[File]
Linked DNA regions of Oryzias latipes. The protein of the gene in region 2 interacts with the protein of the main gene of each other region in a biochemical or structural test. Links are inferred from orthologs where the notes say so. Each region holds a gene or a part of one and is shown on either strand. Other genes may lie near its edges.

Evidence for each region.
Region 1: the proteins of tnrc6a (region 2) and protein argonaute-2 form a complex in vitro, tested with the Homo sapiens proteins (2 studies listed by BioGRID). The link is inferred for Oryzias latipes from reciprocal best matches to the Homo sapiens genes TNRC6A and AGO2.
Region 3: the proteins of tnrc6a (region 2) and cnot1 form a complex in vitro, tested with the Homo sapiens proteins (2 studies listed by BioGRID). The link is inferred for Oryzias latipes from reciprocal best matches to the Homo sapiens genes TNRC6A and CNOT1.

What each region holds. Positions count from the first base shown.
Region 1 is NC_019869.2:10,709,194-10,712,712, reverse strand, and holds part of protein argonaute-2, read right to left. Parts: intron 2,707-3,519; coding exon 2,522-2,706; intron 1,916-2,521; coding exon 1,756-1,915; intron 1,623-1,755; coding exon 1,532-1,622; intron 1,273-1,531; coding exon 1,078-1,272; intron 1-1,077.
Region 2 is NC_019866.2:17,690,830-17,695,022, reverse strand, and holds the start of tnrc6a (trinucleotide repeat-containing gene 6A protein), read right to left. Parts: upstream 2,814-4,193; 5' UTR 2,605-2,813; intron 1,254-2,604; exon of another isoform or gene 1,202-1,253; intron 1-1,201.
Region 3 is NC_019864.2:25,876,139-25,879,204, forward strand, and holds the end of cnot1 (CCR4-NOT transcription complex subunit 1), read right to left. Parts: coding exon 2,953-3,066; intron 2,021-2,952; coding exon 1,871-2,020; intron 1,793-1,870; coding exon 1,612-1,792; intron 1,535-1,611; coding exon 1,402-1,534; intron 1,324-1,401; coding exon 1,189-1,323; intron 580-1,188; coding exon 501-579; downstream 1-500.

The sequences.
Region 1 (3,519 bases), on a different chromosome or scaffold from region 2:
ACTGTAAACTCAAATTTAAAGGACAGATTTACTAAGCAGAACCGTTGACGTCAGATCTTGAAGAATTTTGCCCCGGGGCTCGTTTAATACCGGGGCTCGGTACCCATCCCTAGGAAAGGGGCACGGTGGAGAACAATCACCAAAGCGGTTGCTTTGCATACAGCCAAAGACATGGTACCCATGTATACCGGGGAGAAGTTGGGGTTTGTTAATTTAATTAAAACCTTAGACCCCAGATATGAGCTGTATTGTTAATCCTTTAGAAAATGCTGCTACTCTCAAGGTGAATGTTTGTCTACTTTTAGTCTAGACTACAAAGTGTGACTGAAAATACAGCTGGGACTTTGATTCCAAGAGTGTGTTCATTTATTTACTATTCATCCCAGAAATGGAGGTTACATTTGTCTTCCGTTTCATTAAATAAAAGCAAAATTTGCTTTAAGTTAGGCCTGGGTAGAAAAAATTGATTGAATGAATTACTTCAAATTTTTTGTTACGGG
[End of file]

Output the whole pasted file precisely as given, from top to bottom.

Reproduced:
Linked DNA regions of Oryzias latipes. The protein of the gene in region 2 interacts with the protein of the main gene of each other region in a biochemical or structural test. Links are inferred from orthologs where the notes say so. Each region holds a gene or a part of one and is shown on either strand. Other genes may lie near its edges.

Evidence for each region.
Region 1: the proteins of tnrc6a (region 2) and protein argonaute-2 form a complex in vitro, tested with the Homo sapiens proteins (2 studies listed by BioGRID). The link is inferred for Oryzias latipes from reciprocal best matches to the Homo sapiens genes TNRC6A and AGO2.
Region 3: the proteins of tnrc6a (region 2) and cnot1 form a complex in vitro, tested with the Homo sapiens proteins (2 studies listed by BioGRID). The link is inferred for Oryzias latipes from reciprocal best matches to the Homo sapiens genes TNRC6A and CNOT1.

What each region holds. Positions count from the first base shown.
Region 1 is NC_019869.2:10,709,194-10,712,712, reverse strand, and holds part of protein argonaute-2, read right to left. Parts: intron 2,707-3,519; coding exon 2,522-2,706; intron 1,916-2,521; coding exon 1,756-1,915; intron 1,623-1,755; coding exon 1,532-1,622; intron 1,273-1,531; coding exon 1,078-1,272; intron 1-1,077.
Region 2 is NC_019866.2:17,690,830-17,695,022, reverse strand, and holds the start of tnrc6a (trinucleotide repeat-containing gene 6A protein), read right to left. Parts: upstream 2,814-4,193; 5' UTR 2,605-2,813; intron 1,254-2,604; exon of another isoform or gene 1,202-1,253; intron 1-1,201.
Region 3 is NC_019864.2:25,876,139-25,879,204, forward strand, and holds the end of cnot1 (CCR4-NOT transcription complex subunit 1), read right to left. Parts: coding exon 2,953-3,066; intron 2,021-2,952; coding exon 1,871-2,020; intron 1,793-1,870; coding exon 1,612-1,792; intron 1,535-1,611; coding exon 1,402-1,534; intron 1,324-1,401; coding exon 1,189-1,323; intron 580-1,188; coding exon 501-579; downstream 1-500.

The sequences.
Region 1 (3,519 bases), on a different chromosome or scaffold from region 2:
ACTGTAAACTCAAATTTAAAGGACAGATTTACTAAGCAGAACCGTTGACGTCAGATCTTGAAGAATTTTGCCCCGGGGCTCGTTTAATACCGGGGCTCGGTACCCATCCCTAGGAAAGGGGCACGGTGGAGAACAATCACCAAAGCGGTTGCTTTGCATACAGCCAAAGACATGGTACCCATGTATACCGGGGAGAAGTTGGGGTTTGTTAATTTAATTAAAACCTTAGACCCCAGATATGAGCTGTATTGTTAATCCTTTAGAAAATGCTGCTACTCTCAAGGTGAATGTTTGTCTACTTTTAGTCTAGACTACAAAGTGTGACTGAAAATACAGCTGGGACTTTGATTCCAAGAGTGTGTTCATTTATTTACTATTCATCCCAGAAATGGAGGTTACATTTGTCTTCCGTTTCATTAAATAAAAGCAAAATTTGCTTTAAGTTAGGCCTGGGTAGAAAAAATTGATTGAATGAATTACTTCAAATTTTTTGTTACGGG